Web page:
“I try to show humanity and beauty”: Michael Mohammed Ahmad on rewriting Arab masculinity | Books
Michael Mohammed Ahmad will not apologize for his reality, even if talking about it sincerely makes people uncomfortable. It was about “confronting things,” he says, the cameras and barbed wire fences that were a permanent part of his upbringing at Punchbowl Boys High School; to have grown up as a Muslim at the time of the gang rapes in Skaf, September 11, the riots in Cronulla; to see classmates being stabbed.
His premier of New South Wales award-winning novel The Lebs, which was also shortlisted for the Miles Franklin, drew on so many of these experiences. But it was his frustrations with the late cartoonist Bill Leak’s cartoons about the authorship of “colored men” – portrayals which Ahmad said are racist and deeply offensive – that underpinned his desire to write more Arab and Muslim masculinity. tender and loving in her new novel. , The other half of you.
“I have the impression that the Arab fathers and the Muslim fathers, and more broadly, the indigenous fathers and the colored fathers – are always dehumanized, constructed [as not loving] our children just like white men love their children, ”says Ahmad.
He believes such depictions are part of a “strong fusion in Western culture between patriarchy and masculinity”, in which Arab men who have masculine features – Ahmad describes them as “tall, dark, hairy and extroverts” with loud voices – are immediately considered patriarchal.
“Most men of color cannot escape masculinity,” he says, saying the way men of color present themselves and speak often matches male cues and stereotypes. “[Academic and activist] Bell Hooks argues that we must be able to honor and revere what is masculine and beautiful, separate from patriarchy.
Ahmad’s latest self-fiction novel – the third installment in the life of main character Bani Adam, following on from The Lebs and Ahmad’s debut novel The Tribe – explores a young Muslim’s complex negotiation between faith, family and romance tradition. In it, a young, naive and zealous love between a Christian girl and a Muslim boy is prematurely ended by the restless tongues of the Bani community and his father’s accusation that he had “shamed the house of Adam”.
Ahmad balances his protagonist’s quest for the kind of love he had studied in the great classics of literature with his respect and reverence for his father, safeguarding his heritage and identity. “I feared my father… not as I feared barking dogs and child molesters, but as I feared the sun, which gave me life, and might as well cremate me,” Bani mused to one. given moment, of a masculinity that manifests itself both symbolically and physically in his life.
The other half of you is written with the honesty and courage that characterizes Ahmad, but the affection for his characters, despite their very clear flaws, is evident.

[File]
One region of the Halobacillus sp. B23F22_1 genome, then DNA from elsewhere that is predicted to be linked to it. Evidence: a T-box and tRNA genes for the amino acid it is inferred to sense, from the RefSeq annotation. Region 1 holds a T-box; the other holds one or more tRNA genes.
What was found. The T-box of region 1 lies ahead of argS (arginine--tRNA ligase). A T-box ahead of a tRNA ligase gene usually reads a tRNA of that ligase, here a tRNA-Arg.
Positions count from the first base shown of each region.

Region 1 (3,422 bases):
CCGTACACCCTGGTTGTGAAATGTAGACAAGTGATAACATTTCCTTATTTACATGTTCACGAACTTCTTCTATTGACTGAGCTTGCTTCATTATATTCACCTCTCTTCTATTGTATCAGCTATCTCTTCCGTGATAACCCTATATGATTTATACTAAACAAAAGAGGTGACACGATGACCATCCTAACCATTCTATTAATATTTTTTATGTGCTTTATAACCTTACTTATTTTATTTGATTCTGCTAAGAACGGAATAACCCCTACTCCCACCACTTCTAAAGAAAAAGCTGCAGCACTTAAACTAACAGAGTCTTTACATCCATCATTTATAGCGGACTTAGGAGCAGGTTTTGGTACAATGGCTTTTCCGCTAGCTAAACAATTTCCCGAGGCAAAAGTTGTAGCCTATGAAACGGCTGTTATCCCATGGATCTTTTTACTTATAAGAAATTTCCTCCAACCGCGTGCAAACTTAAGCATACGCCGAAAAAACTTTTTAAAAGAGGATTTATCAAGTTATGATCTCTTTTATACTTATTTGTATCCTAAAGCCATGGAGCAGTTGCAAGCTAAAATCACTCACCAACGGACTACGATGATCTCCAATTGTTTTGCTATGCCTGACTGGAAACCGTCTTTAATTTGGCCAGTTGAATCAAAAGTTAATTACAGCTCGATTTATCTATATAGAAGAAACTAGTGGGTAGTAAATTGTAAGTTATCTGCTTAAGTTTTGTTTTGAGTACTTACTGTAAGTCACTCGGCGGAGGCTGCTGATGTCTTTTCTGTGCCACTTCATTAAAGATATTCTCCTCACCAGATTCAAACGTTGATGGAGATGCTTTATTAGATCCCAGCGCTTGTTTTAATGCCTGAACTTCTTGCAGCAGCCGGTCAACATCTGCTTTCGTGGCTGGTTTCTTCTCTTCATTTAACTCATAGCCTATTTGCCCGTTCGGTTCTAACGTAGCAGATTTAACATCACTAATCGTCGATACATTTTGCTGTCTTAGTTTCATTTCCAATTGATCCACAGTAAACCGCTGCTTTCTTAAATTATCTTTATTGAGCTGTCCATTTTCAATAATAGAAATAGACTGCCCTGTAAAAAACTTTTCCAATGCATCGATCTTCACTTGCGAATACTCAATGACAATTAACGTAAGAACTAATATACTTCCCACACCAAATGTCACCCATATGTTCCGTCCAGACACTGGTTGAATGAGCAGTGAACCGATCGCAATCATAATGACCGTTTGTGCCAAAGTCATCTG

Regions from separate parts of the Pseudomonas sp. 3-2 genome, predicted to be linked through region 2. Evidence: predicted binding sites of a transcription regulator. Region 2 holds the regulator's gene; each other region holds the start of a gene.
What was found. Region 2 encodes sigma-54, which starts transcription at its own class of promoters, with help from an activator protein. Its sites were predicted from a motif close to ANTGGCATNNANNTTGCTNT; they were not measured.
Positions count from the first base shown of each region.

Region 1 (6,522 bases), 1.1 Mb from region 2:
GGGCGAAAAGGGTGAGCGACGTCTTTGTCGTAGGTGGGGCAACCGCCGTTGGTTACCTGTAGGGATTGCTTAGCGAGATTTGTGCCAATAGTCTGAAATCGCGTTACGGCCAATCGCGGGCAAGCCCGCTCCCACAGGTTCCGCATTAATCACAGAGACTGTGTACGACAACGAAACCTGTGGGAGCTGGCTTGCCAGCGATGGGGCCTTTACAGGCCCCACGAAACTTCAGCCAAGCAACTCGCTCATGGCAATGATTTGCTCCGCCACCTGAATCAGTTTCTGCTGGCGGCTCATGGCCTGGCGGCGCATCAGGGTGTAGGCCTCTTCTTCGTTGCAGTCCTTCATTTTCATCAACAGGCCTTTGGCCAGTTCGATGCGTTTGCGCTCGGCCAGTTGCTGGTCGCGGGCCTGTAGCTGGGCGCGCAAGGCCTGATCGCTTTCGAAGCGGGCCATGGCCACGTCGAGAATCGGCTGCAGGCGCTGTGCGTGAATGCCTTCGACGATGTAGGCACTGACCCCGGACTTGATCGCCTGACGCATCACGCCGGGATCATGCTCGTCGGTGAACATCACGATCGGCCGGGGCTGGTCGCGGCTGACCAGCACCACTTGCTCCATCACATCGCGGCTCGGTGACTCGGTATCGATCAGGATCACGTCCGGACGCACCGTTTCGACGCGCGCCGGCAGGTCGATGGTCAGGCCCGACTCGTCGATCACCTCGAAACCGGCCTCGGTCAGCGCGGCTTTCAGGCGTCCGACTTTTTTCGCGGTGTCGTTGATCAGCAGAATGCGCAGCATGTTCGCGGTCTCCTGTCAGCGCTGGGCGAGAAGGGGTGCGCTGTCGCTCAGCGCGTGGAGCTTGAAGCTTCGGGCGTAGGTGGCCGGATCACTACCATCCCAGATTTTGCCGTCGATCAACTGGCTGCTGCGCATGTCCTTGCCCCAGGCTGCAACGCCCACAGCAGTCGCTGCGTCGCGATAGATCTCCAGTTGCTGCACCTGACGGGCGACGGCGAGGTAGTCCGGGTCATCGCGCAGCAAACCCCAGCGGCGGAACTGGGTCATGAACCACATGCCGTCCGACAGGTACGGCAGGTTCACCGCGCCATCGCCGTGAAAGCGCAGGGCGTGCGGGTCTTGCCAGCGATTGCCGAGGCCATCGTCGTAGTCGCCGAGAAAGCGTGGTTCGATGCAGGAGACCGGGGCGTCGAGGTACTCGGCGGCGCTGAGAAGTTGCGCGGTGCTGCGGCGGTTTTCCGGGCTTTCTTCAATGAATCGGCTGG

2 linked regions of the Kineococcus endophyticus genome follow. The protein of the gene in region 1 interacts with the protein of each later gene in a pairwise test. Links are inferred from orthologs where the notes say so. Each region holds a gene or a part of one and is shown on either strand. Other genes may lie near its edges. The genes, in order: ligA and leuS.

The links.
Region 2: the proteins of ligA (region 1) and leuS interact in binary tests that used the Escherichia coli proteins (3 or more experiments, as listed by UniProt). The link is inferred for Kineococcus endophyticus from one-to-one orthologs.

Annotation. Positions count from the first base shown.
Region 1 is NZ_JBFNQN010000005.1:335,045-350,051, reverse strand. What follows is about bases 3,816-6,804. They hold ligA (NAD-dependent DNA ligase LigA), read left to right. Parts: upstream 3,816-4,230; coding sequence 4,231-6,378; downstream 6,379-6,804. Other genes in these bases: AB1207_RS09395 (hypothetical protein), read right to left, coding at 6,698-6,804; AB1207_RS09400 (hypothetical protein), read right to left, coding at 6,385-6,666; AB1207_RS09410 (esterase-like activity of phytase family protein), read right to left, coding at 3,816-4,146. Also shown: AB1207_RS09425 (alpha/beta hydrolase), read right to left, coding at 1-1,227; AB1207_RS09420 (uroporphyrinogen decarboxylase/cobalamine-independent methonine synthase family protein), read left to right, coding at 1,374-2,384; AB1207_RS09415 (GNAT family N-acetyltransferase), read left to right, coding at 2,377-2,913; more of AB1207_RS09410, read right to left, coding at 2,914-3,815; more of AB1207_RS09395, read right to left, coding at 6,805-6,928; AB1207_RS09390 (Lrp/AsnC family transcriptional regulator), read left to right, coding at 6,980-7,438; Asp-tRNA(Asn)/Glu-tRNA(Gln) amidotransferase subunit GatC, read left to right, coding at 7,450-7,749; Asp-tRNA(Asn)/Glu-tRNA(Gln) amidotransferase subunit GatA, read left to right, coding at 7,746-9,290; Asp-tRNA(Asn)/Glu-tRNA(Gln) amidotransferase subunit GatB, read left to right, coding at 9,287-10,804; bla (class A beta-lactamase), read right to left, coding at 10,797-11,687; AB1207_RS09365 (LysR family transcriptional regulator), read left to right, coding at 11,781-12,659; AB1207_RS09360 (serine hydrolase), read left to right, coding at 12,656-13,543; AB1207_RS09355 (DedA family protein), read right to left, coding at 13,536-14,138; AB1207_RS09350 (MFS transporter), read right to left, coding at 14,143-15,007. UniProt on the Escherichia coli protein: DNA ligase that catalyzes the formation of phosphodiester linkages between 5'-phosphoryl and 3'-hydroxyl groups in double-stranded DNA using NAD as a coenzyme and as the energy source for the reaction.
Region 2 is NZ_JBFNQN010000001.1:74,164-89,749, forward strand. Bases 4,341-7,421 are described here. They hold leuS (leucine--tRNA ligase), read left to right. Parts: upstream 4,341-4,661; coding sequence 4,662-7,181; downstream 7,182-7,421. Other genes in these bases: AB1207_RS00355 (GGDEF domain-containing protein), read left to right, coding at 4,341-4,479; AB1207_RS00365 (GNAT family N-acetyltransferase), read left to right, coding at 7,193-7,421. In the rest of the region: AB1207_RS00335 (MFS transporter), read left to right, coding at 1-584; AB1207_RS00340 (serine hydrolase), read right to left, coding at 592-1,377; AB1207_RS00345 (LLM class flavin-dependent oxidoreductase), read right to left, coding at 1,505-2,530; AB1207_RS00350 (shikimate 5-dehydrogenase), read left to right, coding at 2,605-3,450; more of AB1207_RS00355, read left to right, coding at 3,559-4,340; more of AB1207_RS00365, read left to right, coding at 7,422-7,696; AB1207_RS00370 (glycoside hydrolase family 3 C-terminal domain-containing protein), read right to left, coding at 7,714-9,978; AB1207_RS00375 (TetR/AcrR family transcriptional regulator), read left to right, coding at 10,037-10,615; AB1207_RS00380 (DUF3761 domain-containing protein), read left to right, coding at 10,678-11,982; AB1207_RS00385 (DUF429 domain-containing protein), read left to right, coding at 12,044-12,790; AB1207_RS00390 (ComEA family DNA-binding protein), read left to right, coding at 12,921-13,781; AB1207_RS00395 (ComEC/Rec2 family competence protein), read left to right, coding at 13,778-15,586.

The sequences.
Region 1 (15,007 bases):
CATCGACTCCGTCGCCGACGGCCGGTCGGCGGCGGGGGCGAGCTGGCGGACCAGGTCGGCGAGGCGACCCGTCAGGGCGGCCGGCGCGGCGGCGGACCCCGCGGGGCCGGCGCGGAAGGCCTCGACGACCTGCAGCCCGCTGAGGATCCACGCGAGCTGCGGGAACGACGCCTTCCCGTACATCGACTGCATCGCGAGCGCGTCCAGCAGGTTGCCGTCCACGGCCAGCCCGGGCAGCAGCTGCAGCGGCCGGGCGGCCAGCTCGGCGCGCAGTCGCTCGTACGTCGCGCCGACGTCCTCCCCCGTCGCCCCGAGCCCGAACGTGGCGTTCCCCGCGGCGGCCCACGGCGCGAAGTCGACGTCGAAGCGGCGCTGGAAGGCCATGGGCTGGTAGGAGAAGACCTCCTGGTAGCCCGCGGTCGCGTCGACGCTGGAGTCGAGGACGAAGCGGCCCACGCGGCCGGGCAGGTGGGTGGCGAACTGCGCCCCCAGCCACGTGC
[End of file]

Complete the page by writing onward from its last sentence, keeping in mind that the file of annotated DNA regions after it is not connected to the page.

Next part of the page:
“My job as a writer is not to tell a positive story, my job is to tell an honest and complex story,” he says. “On the one hand, I feel a strong responsibility to take care of my community, to represent its diversity, to show its strengths. But I don’t shy away from their weaknesses and flaws, because there are flaws. And there are things in our community that we need to improve.
He lists bad fathers in the book, which includes multiple perpetrators of domestic, physical and emotional violence.
He is adamant that it is not his role to speak on behalf of Arab-Australian women. But, he says, “I want to speak honestly about problem fathers. I don’t want to romanticize them, but what I’m trying to do is counterbalance that, show their humanity… show times when they show the ability to grow, to change.
Bani’s father is one of those characters. Ahmad wanted to explore his ability to love his children, and to choose them over and over again, despite “the horrible world he came from and what he had to overcome.”
Ahmad speaks fondly of his own father, a once illiterate man who now visits Ahmad’s house in western Sydney once a week to teach Ahmad’s “half-breed” son Kahlil to read and write. Arab.
“They are having so much fun together,” he says. “They laugh a lot during the lesson, and seeing this transformation, and seeing how beautiful my son’s world is because of my father’s transformation, and mine, is beautiful.”
Ahmad thinks it’s no coincidence that there has been such a negative narrative around the Arab people, citing scholar Edward Said’s argument that the reason academic literature courses omit the Arab canon , despite its thousands of years, is that it humanizes them.
“Said argued that if you are going to invade and take these people’s land and wipe them out, you cannot show humanizing details about them. And because the Arab canon is so poetic, so romantic, so chivalrous, you might feel compassion for these people, ”he says.
“We don’t really have a terrorist story; we have a very romantic, very spiritual and loving story. And for me, in the spirit of what Edward Said was saying, this book tries to convey that image in the hope that it influences the way Australians see us.
Ahmad sees literacy and education as essential to breaking cycles of patriarchy and violence, and founded Sweatshop: Western Sydney Literacy Movement to empower young people of diverse cultural and linguistic backgrounds through reading, writing and critical thinking, and mentor them to write their own stories.
“I wrote this book to create a humanizing and beautiful portrait of the love and connection of an Arab and Muslim father and son,” he says. “And I don’t want this to be just a representation of my love for my son, but a representation of our love, the love of men of color for their sons and daughters, and also the love and respect we feel for the women in our lives who bring our children into the world.